When a pet figures out the link between begging and a food reward, you have reached a point of no return. From then on, pets might resort to begging to get what they want, despite owner exasperation and impatience. It works because they look so cute doing it (and all we want is to make them happy), but there are many reasons why owners should discourage begging. In fact, training a pet not to beg is actually better for their overall health and well-being.
It is natural to question whether your pet is getting what they need from their daily meals. If they are begging more frequently, it could be because they are actually hungry. We can help you address age-appropriate dietary concerns in order to help your pet feel full every day.
Begging is a learned behavior that works incredibly well for attention-seeking animals. While it can be endearing, it’s not something that want to last for long, especially if they are overweight or obese.
Once your pet’s nutritional needs are dialed in, you can have some certainty that they aren’t begging for food due to hunger. Training a pet not to beg can be as easy as:
- Providing healthy distractions, such as enjoyable walks outside or play time
- Not rewarding good behavior with food
- Redirecting begging behavior with other commands
- Maintaining consistency
Positive reinforcement training rewards pets for the behaviors you want them to repeat. It involves ignoring bad or unwanted behaviors, and centers on immediate praise or affection. Don’t reward begging with a tasty food treat; this will only teach your pet to repeat the behavior that gets them the treat.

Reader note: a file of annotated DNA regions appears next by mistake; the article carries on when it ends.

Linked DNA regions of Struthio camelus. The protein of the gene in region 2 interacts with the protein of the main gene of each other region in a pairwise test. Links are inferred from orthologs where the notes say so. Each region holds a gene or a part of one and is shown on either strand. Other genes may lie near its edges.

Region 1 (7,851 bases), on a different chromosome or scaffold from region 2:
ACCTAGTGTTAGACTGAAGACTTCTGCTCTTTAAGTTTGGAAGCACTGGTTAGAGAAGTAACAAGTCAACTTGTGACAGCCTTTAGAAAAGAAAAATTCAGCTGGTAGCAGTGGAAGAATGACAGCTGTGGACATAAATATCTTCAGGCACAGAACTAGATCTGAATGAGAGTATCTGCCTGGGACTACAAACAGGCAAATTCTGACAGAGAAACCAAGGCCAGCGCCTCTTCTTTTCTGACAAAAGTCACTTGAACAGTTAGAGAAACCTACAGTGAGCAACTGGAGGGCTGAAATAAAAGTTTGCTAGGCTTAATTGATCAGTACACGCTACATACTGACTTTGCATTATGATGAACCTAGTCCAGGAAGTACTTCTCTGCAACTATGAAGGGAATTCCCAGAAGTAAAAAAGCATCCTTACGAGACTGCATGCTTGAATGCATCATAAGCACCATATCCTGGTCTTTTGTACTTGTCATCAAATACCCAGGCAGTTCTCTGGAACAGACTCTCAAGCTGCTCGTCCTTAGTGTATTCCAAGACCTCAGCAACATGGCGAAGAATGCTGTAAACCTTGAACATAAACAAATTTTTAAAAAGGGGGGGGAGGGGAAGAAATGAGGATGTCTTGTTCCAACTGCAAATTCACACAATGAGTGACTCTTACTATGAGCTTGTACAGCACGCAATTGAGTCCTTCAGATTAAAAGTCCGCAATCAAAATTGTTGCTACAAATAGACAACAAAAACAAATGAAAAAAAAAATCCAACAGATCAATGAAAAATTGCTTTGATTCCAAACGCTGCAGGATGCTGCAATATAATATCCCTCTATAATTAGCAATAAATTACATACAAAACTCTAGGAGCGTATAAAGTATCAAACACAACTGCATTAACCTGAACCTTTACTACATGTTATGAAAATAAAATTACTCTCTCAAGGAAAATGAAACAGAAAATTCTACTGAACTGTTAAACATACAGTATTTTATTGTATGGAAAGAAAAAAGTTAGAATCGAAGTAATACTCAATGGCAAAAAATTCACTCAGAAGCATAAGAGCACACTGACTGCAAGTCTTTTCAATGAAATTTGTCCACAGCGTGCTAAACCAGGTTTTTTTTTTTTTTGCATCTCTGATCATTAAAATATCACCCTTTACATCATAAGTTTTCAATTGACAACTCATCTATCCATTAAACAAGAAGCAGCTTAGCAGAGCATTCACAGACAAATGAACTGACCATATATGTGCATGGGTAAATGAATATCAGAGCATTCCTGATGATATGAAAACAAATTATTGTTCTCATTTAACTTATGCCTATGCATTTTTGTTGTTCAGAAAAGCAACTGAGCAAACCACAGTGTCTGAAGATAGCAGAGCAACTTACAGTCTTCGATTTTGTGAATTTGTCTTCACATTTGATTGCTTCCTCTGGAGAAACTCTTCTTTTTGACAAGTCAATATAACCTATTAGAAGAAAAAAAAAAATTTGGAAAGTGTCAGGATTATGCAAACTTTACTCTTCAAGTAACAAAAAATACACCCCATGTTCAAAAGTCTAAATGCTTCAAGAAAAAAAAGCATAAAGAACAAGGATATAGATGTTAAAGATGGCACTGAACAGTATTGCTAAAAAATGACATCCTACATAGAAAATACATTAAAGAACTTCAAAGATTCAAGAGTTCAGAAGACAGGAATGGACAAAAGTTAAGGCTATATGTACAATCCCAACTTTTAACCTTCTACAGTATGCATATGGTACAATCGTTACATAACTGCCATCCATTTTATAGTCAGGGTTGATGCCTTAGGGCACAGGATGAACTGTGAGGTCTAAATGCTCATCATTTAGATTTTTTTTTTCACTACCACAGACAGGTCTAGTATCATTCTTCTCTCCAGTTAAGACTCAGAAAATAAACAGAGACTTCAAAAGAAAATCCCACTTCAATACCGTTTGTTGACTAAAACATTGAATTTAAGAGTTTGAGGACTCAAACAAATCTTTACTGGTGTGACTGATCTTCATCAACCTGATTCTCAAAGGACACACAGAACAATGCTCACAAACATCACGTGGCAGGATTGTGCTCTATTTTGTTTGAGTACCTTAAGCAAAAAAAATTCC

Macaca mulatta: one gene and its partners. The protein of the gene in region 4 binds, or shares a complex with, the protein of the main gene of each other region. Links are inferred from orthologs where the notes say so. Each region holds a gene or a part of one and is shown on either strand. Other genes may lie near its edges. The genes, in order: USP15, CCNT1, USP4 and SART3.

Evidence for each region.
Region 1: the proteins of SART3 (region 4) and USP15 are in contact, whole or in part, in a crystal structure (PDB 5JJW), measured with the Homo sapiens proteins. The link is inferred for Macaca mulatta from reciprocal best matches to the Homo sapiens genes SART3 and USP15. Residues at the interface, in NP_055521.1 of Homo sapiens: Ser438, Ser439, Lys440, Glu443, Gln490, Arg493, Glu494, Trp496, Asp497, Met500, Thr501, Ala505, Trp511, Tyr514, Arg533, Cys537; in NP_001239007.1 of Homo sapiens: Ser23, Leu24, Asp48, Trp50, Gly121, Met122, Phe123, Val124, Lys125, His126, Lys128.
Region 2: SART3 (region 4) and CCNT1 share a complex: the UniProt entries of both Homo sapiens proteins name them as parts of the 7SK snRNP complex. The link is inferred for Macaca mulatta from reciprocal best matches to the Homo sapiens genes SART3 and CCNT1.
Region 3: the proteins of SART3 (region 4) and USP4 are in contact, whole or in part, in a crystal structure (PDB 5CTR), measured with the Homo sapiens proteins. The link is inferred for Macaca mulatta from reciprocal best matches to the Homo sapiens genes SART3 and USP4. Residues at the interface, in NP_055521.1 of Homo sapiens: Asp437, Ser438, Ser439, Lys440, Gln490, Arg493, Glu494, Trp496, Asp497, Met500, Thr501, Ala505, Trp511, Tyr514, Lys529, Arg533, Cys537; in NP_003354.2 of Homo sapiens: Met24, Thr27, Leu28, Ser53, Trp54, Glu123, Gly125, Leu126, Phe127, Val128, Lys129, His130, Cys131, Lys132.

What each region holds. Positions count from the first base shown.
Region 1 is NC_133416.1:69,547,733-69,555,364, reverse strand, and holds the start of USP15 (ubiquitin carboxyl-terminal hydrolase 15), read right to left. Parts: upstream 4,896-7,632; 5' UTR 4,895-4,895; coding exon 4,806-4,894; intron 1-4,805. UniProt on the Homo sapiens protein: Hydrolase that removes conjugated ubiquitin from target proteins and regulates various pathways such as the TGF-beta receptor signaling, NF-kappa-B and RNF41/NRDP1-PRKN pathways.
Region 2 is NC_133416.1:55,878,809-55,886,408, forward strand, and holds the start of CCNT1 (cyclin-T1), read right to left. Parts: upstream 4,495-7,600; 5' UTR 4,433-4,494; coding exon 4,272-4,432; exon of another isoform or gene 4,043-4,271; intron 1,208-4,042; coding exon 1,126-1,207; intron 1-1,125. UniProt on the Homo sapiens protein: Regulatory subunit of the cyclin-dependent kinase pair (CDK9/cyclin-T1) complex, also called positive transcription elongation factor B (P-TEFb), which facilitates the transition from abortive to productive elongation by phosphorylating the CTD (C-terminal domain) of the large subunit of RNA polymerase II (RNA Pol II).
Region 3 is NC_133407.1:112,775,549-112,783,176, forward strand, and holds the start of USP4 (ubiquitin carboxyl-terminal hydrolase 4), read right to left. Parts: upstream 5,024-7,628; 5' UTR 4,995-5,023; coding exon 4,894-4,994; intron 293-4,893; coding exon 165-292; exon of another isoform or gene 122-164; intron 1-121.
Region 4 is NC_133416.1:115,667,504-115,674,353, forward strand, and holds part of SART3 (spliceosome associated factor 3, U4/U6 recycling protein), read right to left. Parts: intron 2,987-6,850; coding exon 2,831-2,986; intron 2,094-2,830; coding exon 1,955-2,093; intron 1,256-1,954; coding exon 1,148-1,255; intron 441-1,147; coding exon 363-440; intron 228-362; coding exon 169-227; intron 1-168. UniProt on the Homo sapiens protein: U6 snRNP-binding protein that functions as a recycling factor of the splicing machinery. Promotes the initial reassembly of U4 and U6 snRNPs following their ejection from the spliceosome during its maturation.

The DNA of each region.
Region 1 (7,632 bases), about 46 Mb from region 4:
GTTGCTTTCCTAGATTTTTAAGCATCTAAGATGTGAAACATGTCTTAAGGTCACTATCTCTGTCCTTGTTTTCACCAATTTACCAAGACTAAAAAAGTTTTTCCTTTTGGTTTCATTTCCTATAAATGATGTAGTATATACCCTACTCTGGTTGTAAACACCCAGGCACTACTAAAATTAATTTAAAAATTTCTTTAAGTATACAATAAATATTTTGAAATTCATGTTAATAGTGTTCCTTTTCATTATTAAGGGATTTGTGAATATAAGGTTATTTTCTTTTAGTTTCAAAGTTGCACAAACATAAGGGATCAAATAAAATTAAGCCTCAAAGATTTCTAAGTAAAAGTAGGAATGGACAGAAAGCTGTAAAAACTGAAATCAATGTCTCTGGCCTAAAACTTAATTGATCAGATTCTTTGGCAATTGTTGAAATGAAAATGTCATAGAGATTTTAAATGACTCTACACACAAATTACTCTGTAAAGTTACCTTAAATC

Training a Pet Not to Beg
It is much easier to start out this way than attempt to correct wayward behaviors. However, with time, patience, and consistency, training a pet not to beg is possible.
Be sure that all members of the household are in the loop regarding the no-begging policy, and keep working with your pet every day to separate them from ingrained behaviors. Do not leave human food out of counters or table surfaces for your pet to help themselves. Never offer table scraps.
Rest and Activity
Pets respond positively to structured schedules. They like being able to anticipate events that are about to happen. Training a pet not to beg for food or special treats is more manageable when pets understand that meal time is just for eating, and play/exercise time is just for mental and physical stimulation.
Training a pet not to beg can be achieved by showing your pet where they should hang out during your meal times. Crate training can go hand-in-hand with this approach, but you can also introduce the idea that you’d like your pet to remain in another room during your meals. Again, reward them with something else besides treats.
Hang In There!
In addition to taming the behavior, training a pet not to beg can reduce calories and minimize the potential for food toxicity.